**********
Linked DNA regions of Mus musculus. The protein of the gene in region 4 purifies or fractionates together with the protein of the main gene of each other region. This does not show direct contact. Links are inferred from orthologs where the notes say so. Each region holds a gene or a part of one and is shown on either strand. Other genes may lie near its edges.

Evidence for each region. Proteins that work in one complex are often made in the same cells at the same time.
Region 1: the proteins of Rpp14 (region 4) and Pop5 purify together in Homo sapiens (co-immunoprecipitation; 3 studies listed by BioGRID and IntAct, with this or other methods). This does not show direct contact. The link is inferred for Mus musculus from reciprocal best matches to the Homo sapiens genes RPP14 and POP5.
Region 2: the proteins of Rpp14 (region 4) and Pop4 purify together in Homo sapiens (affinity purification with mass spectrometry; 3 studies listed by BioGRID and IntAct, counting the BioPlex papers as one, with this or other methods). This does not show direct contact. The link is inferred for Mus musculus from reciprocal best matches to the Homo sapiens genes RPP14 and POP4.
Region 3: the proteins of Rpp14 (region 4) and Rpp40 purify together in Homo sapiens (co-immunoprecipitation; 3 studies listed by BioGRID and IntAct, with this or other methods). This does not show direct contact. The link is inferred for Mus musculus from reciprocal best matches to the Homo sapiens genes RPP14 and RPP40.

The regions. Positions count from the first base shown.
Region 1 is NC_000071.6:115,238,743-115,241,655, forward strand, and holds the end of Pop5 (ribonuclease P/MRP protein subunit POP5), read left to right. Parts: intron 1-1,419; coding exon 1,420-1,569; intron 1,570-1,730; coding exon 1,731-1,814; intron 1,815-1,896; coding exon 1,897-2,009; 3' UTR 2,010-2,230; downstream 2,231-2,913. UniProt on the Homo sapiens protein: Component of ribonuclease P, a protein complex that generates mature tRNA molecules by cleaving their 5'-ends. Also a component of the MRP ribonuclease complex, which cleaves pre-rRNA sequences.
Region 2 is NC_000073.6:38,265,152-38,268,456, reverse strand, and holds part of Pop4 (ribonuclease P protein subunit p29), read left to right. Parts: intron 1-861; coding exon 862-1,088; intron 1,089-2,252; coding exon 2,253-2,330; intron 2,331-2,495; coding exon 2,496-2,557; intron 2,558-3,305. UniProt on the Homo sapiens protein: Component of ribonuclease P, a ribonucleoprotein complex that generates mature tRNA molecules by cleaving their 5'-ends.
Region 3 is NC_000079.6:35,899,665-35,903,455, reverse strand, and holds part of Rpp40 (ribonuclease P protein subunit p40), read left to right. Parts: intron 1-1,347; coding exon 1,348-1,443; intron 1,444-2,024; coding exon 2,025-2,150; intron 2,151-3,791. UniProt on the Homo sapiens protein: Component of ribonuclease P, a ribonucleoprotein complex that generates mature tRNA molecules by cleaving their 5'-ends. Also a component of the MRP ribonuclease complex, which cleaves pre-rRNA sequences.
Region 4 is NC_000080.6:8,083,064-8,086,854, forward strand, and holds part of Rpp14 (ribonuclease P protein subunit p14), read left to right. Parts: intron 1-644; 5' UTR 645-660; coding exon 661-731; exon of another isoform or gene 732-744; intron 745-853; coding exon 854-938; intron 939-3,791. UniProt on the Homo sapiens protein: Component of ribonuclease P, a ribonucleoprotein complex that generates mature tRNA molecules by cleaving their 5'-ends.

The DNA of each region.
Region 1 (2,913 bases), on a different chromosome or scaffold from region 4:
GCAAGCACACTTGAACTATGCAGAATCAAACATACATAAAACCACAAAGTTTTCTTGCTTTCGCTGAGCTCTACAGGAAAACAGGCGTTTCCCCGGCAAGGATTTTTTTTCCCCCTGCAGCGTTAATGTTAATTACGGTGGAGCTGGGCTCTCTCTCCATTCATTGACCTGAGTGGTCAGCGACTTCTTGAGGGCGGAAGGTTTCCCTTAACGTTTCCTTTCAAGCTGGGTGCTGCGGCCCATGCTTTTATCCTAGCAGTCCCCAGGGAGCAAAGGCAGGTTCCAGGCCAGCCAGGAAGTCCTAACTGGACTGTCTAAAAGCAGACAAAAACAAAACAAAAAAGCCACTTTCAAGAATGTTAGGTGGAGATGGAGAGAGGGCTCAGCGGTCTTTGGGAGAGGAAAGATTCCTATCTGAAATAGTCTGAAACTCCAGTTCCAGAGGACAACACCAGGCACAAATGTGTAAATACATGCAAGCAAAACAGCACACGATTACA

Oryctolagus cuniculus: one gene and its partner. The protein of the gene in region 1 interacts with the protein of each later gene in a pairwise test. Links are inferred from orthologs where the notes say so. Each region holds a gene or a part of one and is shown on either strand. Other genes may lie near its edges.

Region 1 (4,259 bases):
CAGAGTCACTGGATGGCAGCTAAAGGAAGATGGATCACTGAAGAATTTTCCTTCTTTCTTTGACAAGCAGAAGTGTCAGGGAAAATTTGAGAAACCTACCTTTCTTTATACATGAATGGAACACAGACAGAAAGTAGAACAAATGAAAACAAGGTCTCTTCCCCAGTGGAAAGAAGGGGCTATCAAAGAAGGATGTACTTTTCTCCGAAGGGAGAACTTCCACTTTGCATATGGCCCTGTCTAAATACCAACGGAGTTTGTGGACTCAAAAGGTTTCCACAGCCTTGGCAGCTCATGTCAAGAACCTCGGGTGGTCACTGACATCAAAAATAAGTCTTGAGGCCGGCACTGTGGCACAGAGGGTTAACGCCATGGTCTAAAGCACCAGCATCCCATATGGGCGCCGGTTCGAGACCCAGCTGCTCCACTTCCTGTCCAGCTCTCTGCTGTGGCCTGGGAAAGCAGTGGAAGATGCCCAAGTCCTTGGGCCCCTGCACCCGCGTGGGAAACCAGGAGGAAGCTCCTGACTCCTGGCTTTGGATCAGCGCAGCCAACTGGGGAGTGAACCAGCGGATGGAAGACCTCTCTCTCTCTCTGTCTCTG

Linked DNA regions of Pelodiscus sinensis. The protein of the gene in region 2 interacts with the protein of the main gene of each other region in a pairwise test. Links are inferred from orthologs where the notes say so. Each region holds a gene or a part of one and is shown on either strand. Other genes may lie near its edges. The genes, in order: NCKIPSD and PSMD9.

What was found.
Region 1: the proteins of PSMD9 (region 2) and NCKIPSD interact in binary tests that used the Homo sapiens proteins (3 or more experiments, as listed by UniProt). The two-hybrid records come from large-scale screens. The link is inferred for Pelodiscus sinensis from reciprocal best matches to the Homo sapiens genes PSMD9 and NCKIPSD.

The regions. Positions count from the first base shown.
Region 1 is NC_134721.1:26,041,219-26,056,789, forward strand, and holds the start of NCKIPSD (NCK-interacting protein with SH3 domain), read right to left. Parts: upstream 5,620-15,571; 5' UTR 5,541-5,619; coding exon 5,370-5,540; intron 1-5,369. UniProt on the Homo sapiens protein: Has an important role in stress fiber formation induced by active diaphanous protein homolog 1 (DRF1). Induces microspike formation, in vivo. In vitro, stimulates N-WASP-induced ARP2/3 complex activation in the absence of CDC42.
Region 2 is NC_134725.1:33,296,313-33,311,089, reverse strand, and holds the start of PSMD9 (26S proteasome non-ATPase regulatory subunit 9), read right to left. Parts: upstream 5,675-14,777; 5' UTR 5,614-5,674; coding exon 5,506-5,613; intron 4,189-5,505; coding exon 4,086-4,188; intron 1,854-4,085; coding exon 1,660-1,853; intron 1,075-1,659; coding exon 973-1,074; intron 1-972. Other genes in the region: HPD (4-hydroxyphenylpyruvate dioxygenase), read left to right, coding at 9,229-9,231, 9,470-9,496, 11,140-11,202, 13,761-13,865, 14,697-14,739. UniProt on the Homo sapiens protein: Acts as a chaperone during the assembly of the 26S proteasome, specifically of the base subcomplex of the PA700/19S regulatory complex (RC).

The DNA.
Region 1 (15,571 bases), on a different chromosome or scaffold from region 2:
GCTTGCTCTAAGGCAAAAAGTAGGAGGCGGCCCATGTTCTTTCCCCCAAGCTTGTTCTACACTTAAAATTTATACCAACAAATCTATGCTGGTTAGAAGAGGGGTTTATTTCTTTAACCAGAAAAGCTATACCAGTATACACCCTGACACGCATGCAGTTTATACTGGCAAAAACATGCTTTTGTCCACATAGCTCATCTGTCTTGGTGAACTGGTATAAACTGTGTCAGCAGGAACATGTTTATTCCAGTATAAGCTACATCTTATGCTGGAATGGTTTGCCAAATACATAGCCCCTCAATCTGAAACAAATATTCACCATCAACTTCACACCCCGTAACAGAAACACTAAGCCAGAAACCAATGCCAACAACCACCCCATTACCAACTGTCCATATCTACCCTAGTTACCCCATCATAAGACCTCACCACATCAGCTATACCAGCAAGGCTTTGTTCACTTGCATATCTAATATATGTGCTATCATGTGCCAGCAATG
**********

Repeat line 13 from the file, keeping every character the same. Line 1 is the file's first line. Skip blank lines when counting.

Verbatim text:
GCAAGCACACTTGAACTATGCAGAATCAAACATACATAAAACCACAAAGTTTTCTTGCTTTCGCTGAGCTCTACAGGAAAACAGGCGTTTCCCCGGCAAGGATTTTTTTTCCCCCTGCAGCGTTAATGTTAATTACGGTGGAGCTGGGCTCTCTCTCCATTCATTGACCTGAGTGGTCAGCGACTTCTTGAGGGCGGAAGGTTTCCCTTAACGTTTCCTTTCAAGCTGGGTGCTGCGGCCCATGCTTTTATCCTAGCAGTCCCCAGGGAGCAAAGGCAGGTTCCAGGCCAGCCAGGAAGTCCTAACTGGACTGTCTAAAAGCAGACAAAAACAAAACAAAAAAGCCACTTTCAAGAATGTTAGGTGGAGATGGAGAGAGGGCTCAGCGGTCTTTGGGAGAGGAAAGATTCCTATCTGAAATAGTCTGAAACTCCAGTTCCAGAGGACAACACCAGGCACAAATGTGTAAATACATGCAAGCAAAACAGCACACGATTACA